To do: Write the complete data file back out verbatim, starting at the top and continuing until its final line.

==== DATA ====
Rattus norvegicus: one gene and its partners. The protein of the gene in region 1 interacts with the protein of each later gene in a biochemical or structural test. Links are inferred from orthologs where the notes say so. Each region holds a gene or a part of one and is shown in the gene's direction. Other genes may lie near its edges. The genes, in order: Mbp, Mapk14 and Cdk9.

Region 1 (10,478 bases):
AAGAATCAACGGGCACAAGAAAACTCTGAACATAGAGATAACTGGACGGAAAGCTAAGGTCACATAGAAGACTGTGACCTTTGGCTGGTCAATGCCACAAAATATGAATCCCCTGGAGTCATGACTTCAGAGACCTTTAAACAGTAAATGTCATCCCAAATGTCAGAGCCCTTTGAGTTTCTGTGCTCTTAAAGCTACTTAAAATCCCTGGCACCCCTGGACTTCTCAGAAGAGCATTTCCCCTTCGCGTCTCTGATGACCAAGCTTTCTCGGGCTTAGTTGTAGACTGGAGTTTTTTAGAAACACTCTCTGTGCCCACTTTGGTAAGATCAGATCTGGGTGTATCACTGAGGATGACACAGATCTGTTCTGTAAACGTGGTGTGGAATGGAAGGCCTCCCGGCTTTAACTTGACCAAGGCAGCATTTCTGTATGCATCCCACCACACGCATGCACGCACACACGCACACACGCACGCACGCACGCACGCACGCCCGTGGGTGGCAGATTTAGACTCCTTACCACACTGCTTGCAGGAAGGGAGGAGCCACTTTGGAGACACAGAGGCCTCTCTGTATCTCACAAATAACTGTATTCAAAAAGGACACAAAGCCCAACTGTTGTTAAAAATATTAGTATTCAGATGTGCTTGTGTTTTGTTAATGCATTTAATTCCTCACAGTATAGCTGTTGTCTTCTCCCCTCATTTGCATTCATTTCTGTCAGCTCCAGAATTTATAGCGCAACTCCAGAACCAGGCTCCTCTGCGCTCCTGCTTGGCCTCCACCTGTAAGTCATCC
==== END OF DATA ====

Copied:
Rattus norvegicus: one gene and its partners. The protein of the gene in region 1 interacts with the protein of each later gene in a biochemical or structural test. Links are inferred from orthologs where the notes say so. Each region holds a gene or a part of one and is shown in the gene's direction. Other genes may lie near its edges. The genes, in order: Mbp, Mapk14 and Cdk9.

Region 1 (10,478 bases):
AAGAATCAACGGGCACAAGAAAACTCTGAACATAGAGATAACTGGACGGAAAGCTAAGGTCACATAGAAGACTGTGACCTTTGGCTGGTCAATGCCACAAAATATGAATCCCCTGGAGTCATGACTTCAGAGACCTTTAAACAGTAAATGTCATCCCAAATGTCAGAGCCCTTTGAGTTTCTGTGCTCTTAAAGCTACTTAAAATCCCTGGCACCCCTGGACTTCTCAGAAGAGCATTTCCCCTTCGCGTCTCTGATGACCAAGCTTTCTCGGGCTTAGTTGTAGACTGGAGTTTTTTAGAAACACTCTCTGTGCCCACTTTGGTAAGATCAGATCTGGGTGTATCACTGAGGATGACACAGATCTGTTCTGTAAACGTGGTGTGGAATGGAAGGCCTCCCGGCTTTAACTTGACCAAGGCAGCATTTCTGTATGCATCCCACCACACGCATGCACGCACACACGCACACACGCACGCACGCACGCACGCACGCCCGTGGGTGGCAGATTTAGACTCCTTACCACACTGCTTGCAGGAAGGGAGGAGCCACTTTGGAGACACAGAGGCCTCTCTGTATCTCACAAATAACTGTATTCAAAAAGGACACAAAGCCCAACTGTTGTTAAAAATATTAGTATTCAGATGTGCTTGTGTTTTGTTAATGCATTTAATTCCTCACAGTATAGCTGTTGTCTTCTCCCCTCATTTGCATTCATTTCTGTCAGCTCCAGAATTTATAGCGCAACTCCAGAACCAGGCTCCTCTGCGCTCCTGCTTGGCCTCCACCTGTAAGTCATCC